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K2Cr2O7 help~

Discussion in 'DAT Discussions' started by joonkimdds, Dec 20, 2008.

  1. joonkimdds

    joonkimdds Senior Member
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    According to the road map, primary alcohol becomes carboxylic acid when K2Cr2O7 is used.

    Road map 2 shows that R-CH2-CH3 becomes R-COOH.
    Does this mean it change ethane into COOH?

    and if so, what about the combination of both ethane and primary alcohol such as CH3-CH2-OH?

    =============================================

    My 2nd question is...
    which is major product when we have a choice between ortho and para position?
     
    #1 joonkimdds, Dec 20, 2008
    Last edited: Dec 20, 2008
  2. Danny289

    Danny289 Member
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    yes K2Cr2O7 is oxidation agent, oxidize alcohol to acid,. in road map two you have Ar not R. Ar is Aromatic and yes it will give you benzoic Acid .
    for second question you have two orto positions and one para, usually para is more stable, in DAT they are not going to confuse you don't worry.
     
    #2 Danny289, Dec 20, 2008
    Last edited: Dec 20, 2008
  3. doc3232

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    For your second question, para is usually preferred even though there are two ortho positions. If the R group is small like a methyl then ortho is preferred, other than that, para is major product. Like Dan said though, probably something DAT won't ask with the intention to trip you up.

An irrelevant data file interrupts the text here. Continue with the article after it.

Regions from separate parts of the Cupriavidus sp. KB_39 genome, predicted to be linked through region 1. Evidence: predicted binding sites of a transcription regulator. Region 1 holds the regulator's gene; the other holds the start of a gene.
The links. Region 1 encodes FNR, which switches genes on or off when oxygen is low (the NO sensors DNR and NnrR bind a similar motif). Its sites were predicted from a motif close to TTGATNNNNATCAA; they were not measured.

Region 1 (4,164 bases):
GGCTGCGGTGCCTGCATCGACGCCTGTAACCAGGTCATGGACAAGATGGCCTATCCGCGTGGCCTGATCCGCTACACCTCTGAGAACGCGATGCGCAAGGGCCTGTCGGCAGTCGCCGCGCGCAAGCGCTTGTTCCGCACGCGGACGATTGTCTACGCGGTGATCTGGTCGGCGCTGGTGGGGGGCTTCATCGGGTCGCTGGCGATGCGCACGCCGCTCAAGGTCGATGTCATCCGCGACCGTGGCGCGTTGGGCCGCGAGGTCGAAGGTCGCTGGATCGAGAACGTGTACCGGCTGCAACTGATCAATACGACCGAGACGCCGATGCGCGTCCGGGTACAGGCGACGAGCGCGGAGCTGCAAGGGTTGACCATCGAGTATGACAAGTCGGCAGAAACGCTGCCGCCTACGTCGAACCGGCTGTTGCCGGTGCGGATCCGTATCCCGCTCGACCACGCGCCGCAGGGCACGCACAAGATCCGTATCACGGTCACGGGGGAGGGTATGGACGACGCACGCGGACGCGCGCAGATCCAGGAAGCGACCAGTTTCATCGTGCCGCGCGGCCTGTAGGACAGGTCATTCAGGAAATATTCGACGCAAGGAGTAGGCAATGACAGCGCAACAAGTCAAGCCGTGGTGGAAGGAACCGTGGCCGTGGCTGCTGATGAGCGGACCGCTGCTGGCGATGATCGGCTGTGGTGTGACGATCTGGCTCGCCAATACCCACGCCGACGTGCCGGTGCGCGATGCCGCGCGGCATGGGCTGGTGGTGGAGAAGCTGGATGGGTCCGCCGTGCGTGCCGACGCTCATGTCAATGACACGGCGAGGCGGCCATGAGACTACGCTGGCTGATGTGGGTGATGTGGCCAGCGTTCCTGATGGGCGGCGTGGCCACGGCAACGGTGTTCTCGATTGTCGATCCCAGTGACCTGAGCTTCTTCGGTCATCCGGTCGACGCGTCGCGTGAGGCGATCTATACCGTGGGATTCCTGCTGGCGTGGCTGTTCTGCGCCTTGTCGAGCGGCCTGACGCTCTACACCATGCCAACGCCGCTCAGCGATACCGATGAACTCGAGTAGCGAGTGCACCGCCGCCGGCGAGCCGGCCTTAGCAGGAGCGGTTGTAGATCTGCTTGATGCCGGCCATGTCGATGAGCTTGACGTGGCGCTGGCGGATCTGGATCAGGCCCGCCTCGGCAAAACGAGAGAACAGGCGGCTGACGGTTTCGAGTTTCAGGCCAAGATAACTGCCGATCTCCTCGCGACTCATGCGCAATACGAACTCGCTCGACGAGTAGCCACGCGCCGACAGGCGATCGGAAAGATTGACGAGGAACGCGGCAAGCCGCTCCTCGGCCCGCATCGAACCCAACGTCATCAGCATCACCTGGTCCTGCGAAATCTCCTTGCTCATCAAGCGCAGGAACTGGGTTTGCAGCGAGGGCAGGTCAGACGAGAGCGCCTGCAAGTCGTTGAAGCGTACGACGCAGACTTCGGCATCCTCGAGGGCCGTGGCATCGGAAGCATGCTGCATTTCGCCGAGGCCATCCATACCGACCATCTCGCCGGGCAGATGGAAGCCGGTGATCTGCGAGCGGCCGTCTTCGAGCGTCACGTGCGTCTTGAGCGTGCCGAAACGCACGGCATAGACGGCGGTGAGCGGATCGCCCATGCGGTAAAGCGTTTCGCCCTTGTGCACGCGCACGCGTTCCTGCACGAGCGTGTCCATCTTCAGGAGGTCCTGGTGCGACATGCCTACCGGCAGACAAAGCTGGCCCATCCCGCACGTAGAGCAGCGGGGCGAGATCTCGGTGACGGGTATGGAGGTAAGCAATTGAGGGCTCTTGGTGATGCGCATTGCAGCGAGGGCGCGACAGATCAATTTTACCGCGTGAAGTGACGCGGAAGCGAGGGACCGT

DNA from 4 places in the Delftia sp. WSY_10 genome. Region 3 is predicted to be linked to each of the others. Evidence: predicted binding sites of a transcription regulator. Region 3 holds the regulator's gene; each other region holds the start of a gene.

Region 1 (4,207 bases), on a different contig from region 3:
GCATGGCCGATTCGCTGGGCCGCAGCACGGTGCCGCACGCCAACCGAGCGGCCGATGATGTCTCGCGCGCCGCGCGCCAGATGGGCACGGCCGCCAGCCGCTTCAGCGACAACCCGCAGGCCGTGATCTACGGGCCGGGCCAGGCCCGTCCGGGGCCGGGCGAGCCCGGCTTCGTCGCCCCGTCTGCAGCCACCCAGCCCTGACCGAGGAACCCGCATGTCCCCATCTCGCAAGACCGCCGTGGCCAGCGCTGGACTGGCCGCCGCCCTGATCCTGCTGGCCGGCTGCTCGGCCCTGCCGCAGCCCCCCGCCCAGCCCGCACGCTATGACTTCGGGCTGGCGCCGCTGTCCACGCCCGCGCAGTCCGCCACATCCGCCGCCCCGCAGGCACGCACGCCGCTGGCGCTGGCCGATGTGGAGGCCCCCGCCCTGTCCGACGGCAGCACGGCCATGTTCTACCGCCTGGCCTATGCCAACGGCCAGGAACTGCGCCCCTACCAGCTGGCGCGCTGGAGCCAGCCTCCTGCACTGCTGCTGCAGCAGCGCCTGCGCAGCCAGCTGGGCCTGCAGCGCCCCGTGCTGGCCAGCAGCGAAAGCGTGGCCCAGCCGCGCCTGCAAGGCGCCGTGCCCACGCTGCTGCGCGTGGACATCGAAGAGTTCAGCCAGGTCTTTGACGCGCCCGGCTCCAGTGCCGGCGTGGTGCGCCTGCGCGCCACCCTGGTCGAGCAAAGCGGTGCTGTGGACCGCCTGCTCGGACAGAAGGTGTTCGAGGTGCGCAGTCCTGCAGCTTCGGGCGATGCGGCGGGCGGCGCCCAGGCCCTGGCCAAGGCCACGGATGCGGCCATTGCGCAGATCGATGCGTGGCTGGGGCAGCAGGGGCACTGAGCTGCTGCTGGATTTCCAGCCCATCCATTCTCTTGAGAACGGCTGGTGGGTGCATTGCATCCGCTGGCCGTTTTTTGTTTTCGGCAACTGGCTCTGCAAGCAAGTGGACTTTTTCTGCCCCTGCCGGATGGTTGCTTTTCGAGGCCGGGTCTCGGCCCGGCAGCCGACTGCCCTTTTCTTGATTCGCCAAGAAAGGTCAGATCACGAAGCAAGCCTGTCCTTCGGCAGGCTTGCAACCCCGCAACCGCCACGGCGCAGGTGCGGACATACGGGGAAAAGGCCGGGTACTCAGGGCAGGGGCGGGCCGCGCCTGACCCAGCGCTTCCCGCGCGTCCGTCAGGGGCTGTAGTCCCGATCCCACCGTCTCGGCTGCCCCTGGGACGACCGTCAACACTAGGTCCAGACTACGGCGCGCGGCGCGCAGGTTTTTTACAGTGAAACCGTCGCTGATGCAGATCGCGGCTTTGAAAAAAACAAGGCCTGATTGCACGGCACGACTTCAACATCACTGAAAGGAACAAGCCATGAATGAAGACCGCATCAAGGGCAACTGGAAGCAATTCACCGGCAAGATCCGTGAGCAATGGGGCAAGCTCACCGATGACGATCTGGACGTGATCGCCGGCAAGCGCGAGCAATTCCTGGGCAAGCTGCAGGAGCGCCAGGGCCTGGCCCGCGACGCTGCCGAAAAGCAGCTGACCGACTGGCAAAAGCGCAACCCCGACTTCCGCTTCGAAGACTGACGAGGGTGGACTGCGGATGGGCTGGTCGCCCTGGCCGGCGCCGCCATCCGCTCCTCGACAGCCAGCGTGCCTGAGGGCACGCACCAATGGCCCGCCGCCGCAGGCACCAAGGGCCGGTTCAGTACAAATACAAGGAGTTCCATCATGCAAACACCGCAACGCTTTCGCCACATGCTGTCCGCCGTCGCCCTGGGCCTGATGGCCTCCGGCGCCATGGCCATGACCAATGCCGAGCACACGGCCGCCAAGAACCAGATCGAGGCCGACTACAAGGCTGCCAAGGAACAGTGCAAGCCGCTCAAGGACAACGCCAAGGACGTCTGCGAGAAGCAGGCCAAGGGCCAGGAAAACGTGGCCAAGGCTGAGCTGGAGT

4. yankees27th

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    Wait I'm confused. Why would on oxidizing agent turn an ethyl group into a COOH group? I think I vaguely remember seeing that from my ochem class but I'm not sure...
     
  5. zuma35

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    Oxidizing agent like KMnO4 and K2Cr2O7 will oxidize alkyl groups on a benzene ring, to carboxy acids.
     
  6. yankees27th

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    Oh yeah I think I remember now. As long as the alpha carbon has at least one hydrogen any length chain is changed to -COOH right?
     
  7. joonkimdds

    joonkimdds Senior Member
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    I have an additional question.

    You said an aromatic ring + alkyl group will make the alkyl group into COOH.
    Does it matter how many CH are in the alkyl group?
    For example if there is a ring with CH2CH2CH2CH2CH2CH3, how will this change?
    is it still gonna be a ring with COOH? or will it be a ring with CH2CH2CH2CH2CH2COOH?
     
  8. zuma35

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    Evene a longer alkyl chain would become just COOH. Also, as yankees pointed out, there must be at least one H on the carbon directly attached to the benzene ring.
     
  9. yankees27th

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    Is this only with K2CrO7 or do other oxidizing agents do the same thing?
     
  10. gentile1225

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    K2Cr207/H+ will only burn the substituents off into a carboxy group only if there are benzyllic hydrogens available. Anything from the first carbon on, in the presence of a benzyllic hydrogen, will all burn off and you will only be left with the carboxy acid. From my understanding, K2Cr207 is the only oxidizing agent that will do this.

    For example, if you have a benzene ring with an ethyl group and a t-butyl group on it and you apply the K2Cr2O7, then only will the ethly group burn off into a carboxy acid and the t-butyl group will be left alone since there are no benzyllic hydrogens.

    As far as the o/p directing going, the para is usually more stable, depending on how sterically hindered the group that is doing the directing is.
     

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